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Opinion

Opinion: How Ebola nurse Kaci Hickox sullied her heroine status

Kaci Hickox
Nurse Kaci Hickox leaves her home on a rural road in Fort Kent, Me., to take a bike ride with her boyfriend Ted Wilbur.
(Robert F. Bukaty / AP)

Maine officials are seeking court authority to give keep Kaci Hickox indoors after she refused to obey their imposition of a quarantine on her. In the meantime, though, she should stop acting like she’s being forced to undergo two weeks of unconstitutional torture.

Frankly, in matters Ebola, it’s hard to find anyone who makes perfect sense. Hickox -- the nurse who served a noble tour of duty in Ebola-stricken Sierra Leone and gained public sympathy when she was quarantined under unfair and terrible conditions upon her arrival in New Jersey -- has a good point when she says that the science shows Ebola is not contagious until symptoms appear. She remains without symptoms.

At the same time, home in Maine, she is violating quarantine, going out bicycling. Again, she’s not going to sicken anyone on a bike. But neither is she entitled to write the rules of her quarantine.

Moreover, she has said that she could see her way clear to not coming in close contact with the public -- for example, she said, she would be willing to agree to steering clear of public transit.

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But if she is so utterly certain that she would not put the public in danger as long as she monitors her health carefully, why would she agree to that? That’s like admitting that Maine health authorities might have a point about what it takes to keep the public safe.

It makes sense for state authorities to be flexible about their rules for returning healthcare workers. They might want to treat people who weren’t always in protective garb with stronger quarantine rules than those who were, for example. California has the right idea with the rules it announced Wednesday; the question will be how smart it will be about actually implementing those rules.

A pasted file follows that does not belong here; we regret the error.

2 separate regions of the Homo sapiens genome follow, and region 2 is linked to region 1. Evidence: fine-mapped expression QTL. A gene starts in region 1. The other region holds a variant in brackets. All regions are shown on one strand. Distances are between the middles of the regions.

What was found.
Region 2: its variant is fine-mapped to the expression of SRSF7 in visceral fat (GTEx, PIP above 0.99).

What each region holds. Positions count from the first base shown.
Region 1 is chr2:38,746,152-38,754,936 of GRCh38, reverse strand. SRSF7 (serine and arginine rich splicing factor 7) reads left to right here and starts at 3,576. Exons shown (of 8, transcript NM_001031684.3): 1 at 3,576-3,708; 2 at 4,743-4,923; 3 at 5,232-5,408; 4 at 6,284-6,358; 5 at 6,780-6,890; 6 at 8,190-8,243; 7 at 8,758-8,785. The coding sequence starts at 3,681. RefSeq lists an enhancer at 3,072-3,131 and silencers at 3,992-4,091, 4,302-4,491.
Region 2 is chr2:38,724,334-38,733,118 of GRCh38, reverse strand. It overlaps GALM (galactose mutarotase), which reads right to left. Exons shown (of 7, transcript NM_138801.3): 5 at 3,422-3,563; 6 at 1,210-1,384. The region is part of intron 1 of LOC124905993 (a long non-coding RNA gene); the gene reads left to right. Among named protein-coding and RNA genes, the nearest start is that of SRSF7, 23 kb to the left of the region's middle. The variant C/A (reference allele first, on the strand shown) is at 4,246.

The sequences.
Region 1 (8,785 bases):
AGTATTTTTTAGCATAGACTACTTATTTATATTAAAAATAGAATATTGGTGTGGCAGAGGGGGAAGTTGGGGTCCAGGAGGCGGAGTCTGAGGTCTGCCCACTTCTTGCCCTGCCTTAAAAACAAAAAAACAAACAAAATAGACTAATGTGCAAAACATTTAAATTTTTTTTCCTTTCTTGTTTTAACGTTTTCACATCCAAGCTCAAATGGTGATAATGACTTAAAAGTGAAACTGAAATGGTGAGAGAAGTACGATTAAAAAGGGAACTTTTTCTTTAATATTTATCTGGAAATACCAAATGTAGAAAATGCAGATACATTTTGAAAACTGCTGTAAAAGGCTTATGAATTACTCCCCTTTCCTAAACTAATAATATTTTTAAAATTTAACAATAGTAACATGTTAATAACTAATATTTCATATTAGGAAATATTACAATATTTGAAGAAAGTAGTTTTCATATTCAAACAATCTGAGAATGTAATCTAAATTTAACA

Yes, people overrate the danger of major Ebola contagion in this country. But when scientists talk about symptomatic patients, how symptomatic do they have to be? Not all patients get a fever, so what if they’re just feeling fatigued -- which could be brushed off as a natural consequence of the psychologically and physically stressful work of caring for frightened, dying and truly contagious people -- or a little off? Would they all adhere strictly to rules about staying home at that point and immediately calling authorities? Another issue that has to be taken into account is the tracking and cleaning that’s performed on all the places they’ve been for the 24 hours before they noticed symptoms. There are times when the impact on the many outweighs the impact on the one.

The job that Hickox performed was truly admirable, humanitarian, life-saving, among the highest kinds of service one can do for others -- how many of us could honestly say we’d do the same? She doesn’t deserve the “It’s all about me” backlash that’s been directed at her. If it were all about her, she wouldn’t have risked herself by going to Sierra Leone in the first place.

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But having gone there, health workers might return to protocols they find ridiculous in the much healthier and wealthier United States. Confronted with a novel situation, the country has been reacting bumpily to the business of protecting the public without giving in to unwarranted anxiety. In the absence of a coherent strategy at home, though, returned volunteers cannot make up individual quarantine protocols. Many health experts have expressed concern that overly harsh quarantine rules might discourage people from service in Africa. But a public backlash here could also be dangerous to the fight against Ebola. People are increasingly cynical about the assurances of federal health officials who have not shown that they’re on top of the situation at home.

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